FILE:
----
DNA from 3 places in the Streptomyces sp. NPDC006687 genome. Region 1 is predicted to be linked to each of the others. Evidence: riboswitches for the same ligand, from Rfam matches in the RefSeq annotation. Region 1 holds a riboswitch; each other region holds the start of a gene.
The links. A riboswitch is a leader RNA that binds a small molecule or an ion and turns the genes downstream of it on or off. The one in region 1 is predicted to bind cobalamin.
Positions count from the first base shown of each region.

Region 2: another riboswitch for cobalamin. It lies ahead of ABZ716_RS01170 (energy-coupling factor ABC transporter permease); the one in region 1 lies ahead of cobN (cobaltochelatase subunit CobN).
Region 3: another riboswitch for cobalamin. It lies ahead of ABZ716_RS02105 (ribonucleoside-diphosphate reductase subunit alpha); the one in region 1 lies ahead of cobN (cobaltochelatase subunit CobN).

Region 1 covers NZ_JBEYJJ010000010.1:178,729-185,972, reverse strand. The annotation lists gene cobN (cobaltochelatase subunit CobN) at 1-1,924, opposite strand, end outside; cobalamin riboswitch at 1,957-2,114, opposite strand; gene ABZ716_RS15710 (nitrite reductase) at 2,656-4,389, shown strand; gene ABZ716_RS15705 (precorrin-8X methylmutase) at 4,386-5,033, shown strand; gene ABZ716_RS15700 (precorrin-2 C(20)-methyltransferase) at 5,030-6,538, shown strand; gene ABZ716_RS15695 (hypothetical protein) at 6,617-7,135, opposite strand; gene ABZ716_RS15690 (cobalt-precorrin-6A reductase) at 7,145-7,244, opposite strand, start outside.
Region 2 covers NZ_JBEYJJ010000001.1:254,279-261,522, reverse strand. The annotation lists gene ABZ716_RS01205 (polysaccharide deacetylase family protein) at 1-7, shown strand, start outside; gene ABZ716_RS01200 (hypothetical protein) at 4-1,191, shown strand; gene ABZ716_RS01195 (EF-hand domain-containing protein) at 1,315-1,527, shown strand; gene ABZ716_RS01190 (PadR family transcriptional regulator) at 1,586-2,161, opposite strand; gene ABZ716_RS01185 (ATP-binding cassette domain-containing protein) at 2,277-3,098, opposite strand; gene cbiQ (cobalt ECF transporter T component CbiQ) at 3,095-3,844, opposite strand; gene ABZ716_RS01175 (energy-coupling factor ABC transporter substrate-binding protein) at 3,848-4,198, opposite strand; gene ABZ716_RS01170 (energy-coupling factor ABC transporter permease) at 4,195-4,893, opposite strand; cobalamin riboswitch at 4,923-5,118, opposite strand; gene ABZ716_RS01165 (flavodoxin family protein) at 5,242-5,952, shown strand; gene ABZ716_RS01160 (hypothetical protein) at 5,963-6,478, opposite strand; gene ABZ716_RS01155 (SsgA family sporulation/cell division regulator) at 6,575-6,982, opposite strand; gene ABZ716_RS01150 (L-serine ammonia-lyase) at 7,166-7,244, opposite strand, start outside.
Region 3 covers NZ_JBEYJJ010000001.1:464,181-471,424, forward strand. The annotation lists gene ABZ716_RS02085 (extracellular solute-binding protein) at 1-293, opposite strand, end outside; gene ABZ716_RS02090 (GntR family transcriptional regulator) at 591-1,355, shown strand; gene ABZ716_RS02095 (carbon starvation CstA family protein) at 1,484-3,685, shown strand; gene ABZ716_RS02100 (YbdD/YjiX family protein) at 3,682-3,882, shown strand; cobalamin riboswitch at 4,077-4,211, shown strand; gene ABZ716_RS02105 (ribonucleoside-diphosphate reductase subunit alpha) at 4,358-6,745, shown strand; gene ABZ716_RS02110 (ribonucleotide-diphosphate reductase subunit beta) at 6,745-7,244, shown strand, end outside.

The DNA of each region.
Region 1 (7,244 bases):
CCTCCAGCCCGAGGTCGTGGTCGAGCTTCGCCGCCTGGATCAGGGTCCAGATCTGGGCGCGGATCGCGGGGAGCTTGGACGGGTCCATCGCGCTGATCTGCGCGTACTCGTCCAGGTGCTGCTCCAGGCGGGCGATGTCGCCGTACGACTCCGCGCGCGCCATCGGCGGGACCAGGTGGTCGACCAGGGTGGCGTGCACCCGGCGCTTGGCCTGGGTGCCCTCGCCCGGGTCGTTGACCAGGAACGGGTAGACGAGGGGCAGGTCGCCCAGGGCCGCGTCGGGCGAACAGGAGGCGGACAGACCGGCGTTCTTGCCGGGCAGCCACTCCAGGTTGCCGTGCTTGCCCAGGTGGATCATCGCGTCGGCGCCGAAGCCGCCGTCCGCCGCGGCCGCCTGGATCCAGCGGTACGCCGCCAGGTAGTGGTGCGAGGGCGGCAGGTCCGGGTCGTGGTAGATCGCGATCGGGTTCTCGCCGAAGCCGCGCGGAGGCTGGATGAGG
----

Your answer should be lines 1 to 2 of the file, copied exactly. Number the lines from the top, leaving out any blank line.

DNA from 3 places in the Streptomyces sp. NPDC006687 genome. Region 1 is predicted to be linked to each of the others. Evidence: riboswitches for the same ligand, from Rfam matches in the RefSeq annotation. Region 1 holds a riboswitch; each other region holds the start of a gene.
The links. A riboswitch is a leader RNA that binds a small molecule or an ion and turns the genes downstream of it on or off. The one in region 1 is predicted to bind cobalamin.